My Responses to the Emerging Professional Questions

Each year the candidates for National AIA office are asked questions on behalf of the National Associates Committee(NAC) and the Young Architects Forum (YAF). These are my responses:

1. What are specific examples of things you have done in your own professional activities and in your local component to build future leaders and promote active participation in the AIA by Emerging Professionals?

I’m a unique candidate in this year’s election as I’m the only one who fits into the “emerging professional” label. I hope to provide equally unique responses

AIA Colorado hosts the Young Architect’s Awards Gala each year. I was on the committee from the early years in 2002 until 2010. I’ve also served five years on the AIA Denver board where I’ve been a strong advocate for the issues affecting students, interns and new architects. I’m a frequent juror and speaker at events at the University of Colorado at Denver and with their AIAS.

My firm, EVstudio, was founded when I was only 29. One of the things that really sets us apart is a belief in challenging every member of the staff to grow as well rounded professionals. In some firms you have a hard time getting all the credits for the IDP, but with the variety at EVS it’s almost automatic. In addition to design and production, we engage all of our architectural staff in marketing, fee setting, contract writing and direct client communication. We also have our architectural interns participate in our engineering work to give them a better understanding of that critical piece.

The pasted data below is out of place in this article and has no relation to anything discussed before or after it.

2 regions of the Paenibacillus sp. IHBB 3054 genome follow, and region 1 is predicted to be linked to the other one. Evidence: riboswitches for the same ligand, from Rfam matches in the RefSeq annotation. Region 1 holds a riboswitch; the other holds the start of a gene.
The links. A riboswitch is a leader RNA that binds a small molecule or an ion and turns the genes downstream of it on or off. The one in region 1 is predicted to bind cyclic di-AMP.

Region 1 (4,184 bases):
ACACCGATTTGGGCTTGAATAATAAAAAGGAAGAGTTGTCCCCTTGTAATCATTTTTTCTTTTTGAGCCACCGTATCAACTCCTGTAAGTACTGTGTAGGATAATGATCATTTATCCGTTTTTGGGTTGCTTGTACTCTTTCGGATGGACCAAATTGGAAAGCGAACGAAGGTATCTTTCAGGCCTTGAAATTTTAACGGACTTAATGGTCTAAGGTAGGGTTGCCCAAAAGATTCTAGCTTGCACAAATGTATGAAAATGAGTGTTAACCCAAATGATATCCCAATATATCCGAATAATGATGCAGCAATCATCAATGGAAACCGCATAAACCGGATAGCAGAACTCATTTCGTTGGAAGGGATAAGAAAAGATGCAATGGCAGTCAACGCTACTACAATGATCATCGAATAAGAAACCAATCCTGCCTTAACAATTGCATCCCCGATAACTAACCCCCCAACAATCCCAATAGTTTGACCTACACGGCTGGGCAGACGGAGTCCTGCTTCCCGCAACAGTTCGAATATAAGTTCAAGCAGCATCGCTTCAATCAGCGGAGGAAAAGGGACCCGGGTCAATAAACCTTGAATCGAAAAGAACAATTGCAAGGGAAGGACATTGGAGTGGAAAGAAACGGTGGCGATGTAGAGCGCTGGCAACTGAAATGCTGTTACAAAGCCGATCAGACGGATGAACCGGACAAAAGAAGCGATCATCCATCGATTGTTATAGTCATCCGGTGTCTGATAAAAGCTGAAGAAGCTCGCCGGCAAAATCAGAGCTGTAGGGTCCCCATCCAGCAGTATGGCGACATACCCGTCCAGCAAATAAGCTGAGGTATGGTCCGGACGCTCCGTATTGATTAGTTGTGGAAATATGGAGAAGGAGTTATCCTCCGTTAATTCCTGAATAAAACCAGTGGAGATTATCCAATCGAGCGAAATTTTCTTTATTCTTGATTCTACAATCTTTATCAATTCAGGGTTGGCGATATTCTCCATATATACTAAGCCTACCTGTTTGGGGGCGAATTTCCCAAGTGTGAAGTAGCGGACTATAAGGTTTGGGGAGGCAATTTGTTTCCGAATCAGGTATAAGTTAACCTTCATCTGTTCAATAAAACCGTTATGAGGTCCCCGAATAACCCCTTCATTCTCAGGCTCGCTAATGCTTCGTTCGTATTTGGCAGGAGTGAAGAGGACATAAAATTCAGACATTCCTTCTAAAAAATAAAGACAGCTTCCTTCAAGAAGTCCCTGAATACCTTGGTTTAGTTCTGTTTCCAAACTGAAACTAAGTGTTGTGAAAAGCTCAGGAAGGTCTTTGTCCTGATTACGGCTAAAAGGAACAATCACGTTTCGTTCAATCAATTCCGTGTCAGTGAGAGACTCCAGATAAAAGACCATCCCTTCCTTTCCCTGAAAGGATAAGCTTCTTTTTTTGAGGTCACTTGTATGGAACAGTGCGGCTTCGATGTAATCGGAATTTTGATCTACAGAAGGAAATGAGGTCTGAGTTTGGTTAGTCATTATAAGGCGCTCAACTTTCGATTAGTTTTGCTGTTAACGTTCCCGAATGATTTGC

2. Given the current status of the repositioning, what role(s) do you see emerging professionals playing in the leadership and future of the AIA?  What are a few specific examples of these roles?

For my own sake, I have to say it would be great to see an emerging professional elected to the AIA National Board as Vice President. I’m running because I believe that the people most affected by the AIA of the future are those of us who will see AIA200. We need the AIA to be strong and to be an advocate for our long careers rather than a footnote.

The old approach to promoting EP diversity is to create unique positions for under-represented groups on boards. This approach is totally wrong. Instead the roles need to be reformatted to be appealing to those of us who are early in our career. We are busy people with new careers, children, student loans and expenses that require our attention.